African-American men continue to report a significant reduction in systolic blood pressure a year after signing up to interventions held in barbershops.
A Barbershop Intervention
In a study led by the late Ronald Victor, a professor of medicine at Cedars-Sinai Medical Center, a total of 319 African-American men with an average systolic blood pressure of 152.4 mm Hg experienced an intervention in 52 participating barbershops in Los Angeles. During the experiment, trained pharmacists assisted with testing and treating men who had high blood pressure.
After six months, those who were involved saw a significant drop in their blood pressure.
On Monday, Dec. 17, Cedars-Sinai Medical Center published a follow-up study to see if the changes observed in the first six months of the experiment have been sustained after 12 months. They found that the men who were involved in the experiment continued to improve their health.
For the next phase of the experiment, the researchers decreased the number of pharmacists available in barbershops. Despite the absence of in-person pharmacists, however, the participants' average systolic blood pressure dropped to 123.8 mm Hg.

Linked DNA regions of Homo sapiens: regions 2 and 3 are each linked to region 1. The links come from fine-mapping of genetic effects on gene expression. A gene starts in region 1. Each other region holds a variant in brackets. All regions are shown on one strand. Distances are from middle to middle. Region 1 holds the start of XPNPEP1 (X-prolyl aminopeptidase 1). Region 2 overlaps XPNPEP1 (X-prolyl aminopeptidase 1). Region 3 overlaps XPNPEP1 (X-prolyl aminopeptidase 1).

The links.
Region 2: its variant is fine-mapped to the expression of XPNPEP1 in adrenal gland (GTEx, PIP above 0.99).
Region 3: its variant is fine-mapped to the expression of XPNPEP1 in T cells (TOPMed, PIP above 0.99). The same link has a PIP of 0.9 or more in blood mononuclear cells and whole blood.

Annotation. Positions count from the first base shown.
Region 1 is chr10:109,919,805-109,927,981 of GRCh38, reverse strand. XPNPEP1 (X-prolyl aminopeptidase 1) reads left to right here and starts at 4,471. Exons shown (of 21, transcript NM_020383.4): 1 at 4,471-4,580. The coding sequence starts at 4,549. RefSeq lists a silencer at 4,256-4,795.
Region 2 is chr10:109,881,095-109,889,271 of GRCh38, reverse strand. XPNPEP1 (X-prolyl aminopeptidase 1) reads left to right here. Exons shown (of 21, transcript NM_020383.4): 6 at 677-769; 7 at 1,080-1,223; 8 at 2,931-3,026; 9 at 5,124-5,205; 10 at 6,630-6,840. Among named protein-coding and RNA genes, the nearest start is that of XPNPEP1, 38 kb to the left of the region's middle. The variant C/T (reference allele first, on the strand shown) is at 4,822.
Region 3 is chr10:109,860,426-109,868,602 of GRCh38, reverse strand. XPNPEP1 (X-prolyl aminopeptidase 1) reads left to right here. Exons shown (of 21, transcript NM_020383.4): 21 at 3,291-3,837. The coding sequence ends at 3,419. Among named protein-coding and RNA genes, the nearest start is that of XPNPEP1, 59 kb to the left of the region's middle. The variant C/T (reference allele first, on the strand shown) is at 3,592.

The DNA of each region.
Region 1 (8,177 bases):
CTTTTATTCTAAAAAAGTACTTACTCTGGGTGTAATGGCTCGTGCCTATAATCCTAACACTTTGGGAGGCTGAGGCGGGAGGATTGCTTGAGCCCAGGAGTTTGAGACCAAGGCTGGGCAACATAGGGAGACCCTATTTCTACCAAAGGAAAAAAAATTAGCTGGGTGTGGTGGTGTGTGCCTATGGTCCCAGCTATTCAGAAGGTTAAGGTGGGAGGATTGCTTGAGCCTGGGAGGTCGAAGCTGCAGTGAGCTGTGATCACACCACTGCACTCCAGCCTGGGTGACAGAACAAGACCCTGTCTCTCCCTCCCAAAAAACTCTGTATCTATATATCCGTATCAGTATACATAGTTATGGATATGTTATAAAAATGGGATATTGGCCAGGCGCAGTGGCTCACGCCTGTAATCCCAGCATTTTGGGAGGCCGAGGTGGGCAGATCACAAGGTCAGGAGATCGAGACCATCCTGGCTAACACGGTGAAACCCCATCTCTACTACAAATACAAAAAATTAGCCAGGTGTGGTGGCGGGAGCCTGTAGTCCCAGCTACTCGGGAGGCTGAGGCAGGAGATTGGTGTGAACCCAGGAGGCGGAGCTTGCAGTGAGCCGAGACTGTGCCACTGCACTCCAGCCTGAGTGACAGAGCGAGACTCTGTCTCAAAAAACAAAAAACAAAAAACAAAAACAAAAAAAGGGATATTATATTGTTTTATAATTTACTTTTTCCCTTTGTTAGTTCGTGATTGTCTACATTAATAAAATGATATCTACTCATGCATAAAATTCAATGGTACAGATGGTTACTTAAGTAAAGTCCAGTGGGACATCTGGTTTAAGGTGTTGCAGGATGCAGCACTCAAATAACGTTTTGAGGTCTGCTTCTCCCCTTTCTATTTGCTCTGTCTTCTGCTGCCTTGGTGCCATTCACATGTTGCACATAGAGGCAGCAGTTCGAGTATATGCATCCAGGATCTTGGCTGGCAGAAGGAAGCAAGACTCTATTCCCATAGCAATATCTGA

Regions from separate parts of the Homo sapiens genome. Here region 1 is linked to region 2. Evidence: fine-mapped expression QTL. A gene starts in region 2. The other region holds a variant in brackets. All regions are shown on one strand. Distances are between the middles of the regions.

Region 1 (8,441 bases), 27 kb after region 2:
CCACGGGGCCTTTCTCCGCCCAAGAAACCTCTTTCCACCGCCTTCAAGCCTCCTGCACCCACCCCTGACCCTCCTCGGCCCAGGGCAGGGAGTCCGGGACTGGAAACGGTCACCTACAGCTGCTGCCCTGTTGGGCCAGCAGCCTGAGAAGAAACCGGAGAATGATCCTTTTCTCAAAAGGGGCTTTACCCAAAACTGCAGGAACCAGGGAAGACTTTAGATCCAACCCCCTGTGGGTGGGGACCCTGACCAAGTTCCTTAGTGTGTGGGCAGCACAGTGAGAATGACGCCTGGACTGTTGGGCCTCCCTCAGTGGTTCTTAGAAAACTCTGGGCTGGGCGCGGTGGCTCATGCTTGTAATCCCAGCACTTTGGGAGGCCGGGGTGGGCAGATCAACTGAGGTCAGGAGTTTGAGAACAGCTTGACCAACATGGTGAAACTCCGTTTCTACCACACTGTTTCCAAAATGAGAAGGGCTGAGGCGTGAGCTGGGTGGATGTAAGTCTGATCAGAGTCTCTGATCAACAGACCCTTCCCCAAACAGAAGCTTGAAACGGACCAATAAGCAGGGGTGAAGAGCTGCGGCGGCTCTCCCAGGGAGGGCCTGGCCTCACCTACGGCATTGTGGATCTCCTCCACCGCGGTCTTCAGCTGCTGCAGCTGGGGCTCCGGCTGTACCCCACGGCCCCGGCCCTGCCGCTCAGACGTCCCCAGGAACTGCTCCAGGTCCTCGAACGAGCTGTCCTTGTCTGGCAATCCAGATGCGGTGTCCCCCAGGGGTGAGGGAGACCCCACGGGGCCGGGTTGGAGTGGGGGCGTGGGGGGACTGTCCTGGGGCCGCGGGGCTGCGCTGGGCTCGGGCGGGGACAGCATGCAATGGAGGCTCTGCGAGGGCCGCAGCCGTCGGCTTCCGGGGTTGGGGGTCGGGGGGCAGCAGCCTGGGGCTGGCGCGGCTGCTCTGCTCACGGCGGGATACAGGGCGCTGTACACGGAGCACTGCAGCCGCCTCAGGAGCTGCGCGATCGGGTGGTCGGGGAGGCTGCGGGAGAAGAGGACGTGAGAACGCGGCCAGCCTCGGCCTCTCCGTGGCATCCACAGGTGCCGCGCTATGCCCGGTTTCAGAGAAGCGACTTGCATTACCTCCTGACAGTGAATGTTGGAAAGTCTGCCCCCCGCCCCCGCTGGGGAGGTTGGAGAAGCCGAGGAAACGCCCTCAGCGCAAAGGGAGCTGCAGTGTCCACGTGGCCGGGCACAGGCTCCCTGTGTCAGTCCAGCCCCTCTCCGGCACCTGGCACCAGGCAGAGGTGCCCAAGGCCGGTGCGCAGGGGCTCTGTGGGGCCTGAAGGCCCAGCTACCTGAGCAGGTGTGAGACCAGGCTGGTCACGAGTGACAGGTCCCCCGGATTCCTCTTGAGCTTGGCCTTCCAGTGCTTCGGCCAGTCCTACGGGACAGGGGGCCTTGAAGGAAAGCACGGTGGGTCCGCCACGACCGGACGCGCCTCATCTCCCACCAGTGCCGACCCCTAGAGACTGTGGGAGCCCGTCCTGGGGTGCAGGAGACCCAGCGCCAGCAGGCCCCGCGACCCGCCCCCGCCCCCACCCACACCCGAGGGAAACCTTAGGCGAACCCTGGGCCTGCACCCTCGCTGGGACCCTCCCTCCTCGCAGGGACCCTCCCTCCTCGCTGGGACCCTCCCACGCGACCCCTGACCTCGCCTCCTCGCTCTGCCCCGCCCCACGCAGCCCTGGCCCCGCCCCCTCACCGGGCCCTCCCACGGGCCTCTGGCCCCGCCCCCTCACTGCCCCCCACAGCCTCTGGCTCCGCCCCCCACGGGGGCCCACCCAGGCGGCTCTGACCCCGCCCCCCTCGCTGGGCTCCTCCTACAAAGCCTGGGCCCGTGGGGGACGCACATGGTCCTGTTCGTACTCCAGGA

Why Barbershop Intervention Works
According to the Centers for Disease Control and Prevention, less than 120 mm Hg of systolic blood pressure is considered normal. Meanwhile, those who have 120-139 mm Hg systolic blood pressure are considered to be at risk.
African-American men are also at a higher risk of developing high blood pressure compared to people from other ethnicities. Part of the problem stems from the fact that they are less likely to see their doctors for diagnosis and treatment.
Bringing the intervention in barbershops considered to be social hubs within the African-American men proved to be an effective way to get them to care for their health. The researchers report that, even when they were not scheduled to get a haircut, participants ended up coming to the barbershops anyway to see a pharmacist.
"A lot of times you walk in and people are hanging out, not getting their hair cut but watching TV, or watching a game or playing cards," explained Ciantel Blyler, lead author of the study and one of the pharmacists who assisted the participants. "It was easy to convince them to come see me for 30 minutes."
The study was published in the journal Circulation.